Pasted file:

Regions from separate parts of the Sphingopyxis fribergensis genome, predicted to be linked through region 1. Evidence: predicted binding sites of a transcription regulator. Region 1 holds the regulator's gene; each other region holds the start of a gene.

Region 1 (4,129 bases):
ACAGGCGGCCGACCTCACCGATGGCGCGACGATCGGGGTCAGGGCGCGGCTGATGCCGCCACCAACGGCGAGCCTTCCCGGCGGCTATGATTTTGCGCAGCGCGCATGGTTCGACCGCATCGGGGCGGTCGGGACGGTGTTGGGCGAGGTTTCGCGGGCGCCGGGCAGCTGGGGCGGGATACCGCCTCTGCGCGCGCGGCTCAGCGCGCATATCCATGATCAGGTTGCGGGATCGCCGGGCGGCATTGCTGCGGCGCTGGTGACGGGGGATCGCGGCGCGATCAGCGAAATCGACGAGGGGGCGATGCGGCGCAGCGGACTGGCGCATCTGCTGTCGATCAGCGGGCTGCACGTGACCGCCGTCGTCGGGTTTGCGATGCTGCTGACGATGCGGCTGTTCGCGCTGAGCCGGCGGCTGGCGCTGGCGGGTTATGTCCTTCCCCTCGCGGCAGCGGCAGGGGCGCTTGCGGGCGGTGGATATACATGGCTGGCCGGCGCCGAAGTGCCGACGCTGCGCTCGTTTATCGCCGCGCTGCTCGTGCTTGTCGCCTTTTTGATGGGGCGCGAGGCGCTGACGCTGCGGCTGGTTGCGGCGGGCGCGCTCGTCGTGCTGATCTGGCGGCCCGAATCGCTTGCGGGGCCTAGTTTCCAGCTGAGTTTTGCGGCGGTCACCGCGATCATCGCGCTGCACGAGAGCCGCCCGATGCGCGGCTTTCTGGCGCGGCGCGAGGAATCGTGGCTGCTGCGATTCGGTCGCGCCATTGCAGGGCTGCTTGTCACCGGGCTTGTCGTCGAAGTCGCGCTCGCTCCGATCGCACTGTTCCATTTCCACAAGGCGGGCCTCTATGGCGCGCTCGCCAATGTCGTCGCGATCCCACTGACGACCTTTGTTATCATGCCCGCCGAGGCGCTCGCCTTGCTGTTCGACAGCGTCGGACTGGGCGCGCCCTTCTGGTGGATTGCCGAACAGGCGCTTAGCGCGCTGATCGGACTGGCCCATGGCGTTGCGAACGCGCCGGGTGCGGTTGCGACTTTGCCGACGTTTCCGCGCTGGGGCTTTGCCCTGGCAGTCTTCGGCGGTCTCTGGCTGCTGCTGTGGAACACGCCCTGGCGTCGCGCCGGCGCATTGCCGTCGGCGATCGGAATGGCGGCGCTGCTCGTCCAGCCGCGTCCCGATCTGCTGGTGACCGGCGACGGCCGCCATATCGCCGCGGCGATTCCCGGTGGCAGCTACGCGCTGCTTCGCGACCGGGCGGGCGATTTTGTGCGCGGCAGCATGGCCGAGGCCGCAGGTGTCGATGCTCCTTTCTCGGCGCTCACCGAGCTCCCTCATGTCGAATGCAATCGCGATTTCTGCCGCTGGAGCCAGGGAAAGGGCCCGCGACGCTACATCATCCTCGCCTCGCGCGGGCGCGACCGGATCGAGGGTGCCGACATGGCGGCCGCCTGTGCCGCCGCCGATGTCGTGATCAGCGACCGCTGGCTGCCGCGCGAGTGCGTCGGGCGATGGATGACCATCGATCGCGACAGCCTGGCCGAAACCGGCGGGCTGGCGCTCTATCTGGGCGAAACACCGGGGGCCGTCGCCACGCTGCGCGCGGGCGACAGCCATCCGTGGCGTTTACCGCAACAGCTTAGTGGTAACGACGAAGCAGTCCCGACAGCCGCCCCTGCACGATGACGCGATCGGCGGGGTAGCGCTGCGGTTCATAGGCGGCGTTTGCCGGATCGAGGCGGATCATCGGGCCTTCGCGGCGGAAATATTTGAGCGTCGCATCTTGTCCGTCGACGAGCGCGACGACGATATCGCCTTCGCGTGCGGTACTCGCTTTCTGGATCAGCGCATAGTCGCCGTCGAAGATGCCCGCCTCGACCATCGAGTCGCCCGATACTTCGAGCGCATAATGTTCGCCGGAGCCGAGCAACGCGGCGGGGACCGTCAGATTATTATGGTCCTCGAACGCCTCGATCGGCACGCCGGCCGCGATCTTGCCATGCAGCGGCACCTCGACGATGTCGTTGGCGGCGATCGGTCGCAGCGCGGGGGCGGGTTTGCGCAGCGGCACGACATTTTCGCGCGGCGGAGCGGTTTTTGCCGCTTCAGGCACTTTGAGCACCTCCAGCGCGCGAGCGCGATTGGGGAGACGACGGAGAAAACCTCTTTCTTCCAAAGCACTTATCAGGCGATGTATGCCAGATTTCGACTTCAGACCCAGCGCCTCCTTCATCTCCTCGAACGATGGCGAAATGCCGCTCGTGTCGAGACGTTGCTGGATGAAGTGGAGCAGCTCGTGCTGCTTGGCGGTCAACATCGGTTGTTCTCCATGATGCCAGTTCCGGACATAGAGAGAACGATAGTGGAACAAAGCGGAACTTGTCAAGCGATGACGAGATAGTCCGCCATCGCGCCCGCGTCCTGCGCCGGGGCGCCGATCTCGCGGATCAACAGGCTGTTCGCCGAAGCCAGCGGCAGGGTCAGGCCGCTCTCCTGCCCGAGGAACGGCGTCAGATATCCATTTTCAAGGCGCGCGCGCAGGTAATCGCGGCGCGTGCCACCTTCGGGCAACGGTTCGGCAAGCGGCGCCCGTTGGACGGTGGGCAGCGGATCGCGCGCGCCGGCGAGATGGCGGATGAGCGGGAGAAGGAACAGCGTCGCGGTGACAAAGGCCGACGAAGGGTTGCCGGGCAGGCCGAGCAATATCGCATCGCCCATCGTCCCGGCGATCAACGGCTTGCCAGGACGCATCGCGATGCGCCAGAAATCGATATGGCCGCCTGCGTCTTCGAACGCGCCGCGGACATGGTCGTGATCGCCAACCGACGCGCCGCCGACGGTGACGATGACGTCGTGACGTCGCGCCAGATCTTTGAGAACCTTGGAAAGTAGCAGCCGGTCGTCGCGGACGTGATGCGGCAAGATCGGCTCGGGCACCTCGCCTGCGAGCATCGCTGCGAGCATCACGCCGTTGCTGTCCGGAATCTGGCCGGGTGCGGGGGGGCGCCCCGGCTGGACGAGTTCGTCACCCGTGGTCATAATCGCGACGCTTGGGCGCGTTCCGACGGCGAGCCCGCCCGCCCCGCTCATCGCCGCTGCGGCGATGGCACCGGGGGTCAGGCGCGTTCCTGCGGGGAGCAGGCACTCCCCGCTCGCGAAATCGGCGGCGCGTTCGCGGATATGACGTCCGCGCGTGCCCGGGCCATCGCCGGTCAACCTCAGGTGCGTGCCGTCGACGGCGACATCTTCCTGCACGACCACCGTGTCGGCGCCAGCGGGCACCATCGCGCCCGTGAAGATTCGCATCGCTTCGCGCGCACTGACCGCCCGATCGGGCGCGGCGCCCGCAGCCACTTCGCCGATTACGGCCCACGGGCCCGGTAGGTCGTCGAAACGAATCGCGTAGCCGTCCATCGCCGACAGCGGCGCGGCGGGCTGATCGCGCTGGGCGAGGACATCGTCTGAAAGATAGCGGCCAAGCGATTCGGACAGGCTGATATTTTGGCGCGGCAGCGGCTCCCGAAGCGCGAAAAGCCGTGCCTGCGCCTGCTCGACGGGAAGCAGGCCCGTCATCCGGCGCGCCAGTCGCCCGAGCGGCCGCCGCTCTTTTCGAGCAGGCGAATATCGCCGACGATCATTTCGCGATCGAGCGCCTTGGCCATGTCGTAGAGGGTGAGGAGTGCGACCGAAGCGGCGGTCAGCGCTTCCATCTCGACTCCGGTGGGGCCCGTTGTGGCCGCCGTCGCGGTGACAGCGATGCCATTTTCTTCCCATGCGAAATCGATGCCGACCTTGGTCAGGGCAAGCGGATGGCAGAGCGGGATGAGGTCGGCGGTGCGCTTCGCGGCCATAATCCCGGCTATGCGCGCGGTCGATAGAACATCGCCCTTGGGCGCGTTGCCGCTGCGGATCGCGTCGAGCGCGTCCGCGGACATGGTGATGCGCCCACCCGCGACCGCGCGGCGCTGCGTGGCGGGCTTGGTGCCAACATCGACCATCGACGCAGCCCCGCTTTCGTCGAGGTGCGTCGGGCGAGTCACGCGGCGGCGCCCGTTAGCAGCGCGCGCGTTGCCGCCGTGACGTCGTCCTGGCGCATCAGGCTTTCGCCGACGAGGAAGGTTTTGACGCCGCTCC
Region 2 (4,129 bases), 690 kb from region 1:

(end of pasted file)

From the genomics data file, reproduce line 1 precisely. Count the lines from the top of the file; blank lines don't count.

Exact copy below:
Regions from separate parts of the Sphingopyxis fribergensis genome, predicted to be linked through region 1. Evidence: predicted binding sites of a transcription regulator. Region 1 holds the regulator's gene; each other region holds the start of a gene.